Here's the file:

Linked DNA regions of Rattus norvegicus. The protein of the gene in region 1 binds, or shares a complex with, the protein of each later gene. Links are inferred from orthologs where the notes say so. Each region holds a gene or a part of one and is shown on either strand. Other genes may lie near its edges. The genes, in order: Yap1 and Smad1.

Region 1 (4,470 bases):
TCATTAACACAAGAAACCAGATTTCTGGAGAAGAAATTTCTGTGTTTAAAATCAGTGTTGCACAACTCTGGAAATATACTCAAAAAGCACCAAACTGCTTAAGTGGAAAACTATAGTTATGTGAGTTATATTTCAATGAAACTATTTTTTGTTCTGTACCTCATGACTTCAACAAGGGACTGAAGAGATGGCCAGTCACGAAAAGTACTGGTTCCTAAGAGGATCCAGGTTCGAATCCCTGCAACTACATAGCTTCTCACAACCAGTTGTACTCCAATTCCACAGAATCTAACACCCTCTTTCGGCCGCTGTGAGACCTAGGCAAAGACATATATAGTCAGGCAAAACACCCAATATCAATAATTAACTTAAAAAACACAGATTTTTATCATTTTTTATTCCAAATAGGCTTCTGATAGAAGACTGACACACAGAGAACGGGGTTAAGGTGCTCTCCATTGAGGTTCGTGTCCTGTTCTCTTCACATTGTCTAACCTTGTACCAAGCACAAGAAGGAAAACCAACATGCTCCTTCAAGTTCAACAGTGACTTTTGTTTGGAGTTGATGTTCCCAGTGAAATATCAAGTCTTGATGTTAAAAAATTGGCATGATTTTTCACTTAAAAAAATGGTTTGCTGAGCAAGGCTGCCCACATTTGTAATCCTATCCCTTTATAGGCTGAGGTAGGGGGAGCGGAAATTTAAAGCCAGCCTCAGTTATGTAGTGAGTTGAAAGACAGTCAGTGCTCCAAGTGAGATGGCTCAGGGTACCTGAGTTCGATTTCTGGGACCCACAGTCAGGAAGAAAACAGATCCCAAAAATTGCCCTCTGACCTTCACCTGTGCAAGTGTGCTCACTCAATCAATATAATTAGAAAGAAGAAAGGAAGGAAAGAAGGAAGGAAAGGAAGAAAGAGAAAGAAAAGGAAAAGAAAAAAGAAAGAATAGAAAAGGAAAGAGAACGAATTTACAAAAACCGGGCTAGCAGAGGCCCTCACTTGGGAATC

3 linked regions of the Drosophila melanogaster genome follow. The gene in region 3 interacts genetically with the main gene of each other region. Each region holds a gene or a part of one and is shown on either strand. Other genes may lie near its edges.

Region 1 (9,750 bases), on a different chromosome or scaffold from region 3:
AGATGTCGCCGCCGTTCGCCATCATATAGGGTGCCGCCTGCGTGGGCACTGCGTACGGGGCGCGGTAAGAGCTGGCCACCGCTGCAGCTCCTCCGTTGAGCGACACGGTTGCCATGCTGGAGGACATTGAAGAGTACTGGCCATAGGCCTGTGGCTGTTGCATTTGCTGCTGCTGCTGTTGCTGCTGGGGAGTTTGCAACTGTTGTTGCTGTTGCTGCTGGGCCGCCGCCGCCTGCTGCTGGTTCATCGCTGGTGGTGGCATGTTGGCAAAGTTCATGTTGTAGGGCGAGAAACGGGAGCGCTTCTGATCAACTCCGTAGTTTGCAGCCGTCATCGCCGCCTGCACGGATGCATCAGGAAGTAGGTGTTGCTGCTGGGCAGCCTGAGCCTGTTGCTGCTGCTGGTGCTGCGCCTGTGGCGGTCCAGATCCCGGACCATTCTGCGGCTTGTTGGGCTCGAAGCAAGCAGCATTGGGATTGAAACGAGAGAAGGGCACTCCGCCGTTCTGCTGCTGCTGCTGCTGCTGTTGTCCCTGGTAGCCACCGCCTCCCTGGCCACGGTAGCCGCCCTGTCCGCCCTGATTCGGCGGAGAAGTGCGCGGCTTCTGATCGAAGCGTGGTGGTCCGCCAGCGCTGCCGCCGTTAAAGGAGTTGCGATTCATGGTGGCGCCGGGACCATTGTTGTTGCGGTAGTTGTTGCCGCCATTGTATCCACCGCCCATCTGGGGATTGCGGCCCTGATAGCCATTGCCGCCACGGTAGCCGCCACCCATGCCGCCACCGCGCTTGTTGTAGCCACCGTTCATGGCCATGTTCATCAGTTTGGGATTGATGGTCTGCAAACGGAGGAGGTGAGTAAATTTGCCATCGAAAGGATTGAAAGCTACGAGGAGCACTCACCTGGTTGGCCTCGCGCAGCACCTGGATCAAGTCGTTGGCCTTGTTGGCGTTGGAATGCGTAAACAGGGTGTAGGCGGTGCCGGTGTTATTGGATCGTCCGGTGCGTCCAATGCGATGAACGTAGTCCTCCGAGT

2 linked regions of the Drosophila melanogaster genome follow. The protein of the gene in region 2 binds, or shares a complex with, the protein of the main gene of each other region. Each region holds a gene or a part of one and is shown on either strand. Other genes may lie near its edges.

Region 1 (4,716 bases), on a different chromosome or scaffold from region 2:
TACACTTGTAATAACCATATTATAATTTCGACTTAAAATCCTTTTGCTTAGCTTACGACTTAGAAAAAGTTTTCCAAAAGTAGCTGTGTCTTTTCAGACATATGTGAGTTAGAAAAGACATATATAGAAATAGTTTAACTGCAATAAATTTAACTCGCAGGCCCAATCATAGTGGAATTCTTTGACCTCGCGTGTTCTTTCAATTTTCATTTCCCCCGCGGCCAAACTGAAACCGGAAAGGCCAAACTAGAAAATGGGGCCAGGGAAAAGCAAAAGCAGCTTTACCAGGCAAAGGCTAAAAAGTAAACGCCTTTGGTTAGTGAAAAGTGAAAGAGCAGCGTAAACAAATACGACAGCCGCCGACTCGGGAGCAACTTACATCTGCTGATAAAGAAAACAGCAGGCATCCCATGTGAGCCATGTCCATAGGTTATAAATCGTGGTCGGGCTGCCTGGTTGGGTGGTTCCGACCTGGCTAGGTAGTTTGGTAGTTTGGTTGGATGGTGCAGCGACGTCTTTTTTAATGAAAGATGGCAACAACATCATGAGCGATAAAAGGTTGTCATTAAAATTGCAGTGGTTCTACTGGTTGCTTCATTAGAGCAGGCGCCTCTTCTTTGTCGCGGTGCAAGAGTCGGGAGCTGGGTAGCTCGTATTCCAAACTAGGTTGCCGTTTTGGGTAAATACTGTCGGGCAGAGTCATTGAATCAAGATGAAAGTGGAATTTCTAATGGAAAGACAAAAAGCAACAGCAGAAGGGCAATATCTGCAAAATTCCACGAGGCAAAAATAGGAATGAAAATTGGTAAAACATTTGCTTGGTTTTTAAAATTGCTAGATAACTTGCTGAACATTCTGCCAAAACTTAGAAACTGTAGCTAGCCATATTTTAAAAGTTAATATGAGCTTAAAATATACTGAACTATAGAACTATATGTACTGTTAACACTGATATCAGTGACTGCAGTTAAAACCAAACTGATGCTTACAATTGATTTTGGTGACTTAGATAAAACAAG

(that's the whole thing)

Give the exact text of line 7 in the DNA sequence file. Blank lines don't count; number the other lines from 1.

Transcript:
2 linked regions of the Drosophila melanogaster genome follow. The protein of the gene in region 2 binds, or shares a complex with, the protein of the main gene of each other region. Each region holds a gene or a part of one and is shown on either strand. Other genes may lie near its edges.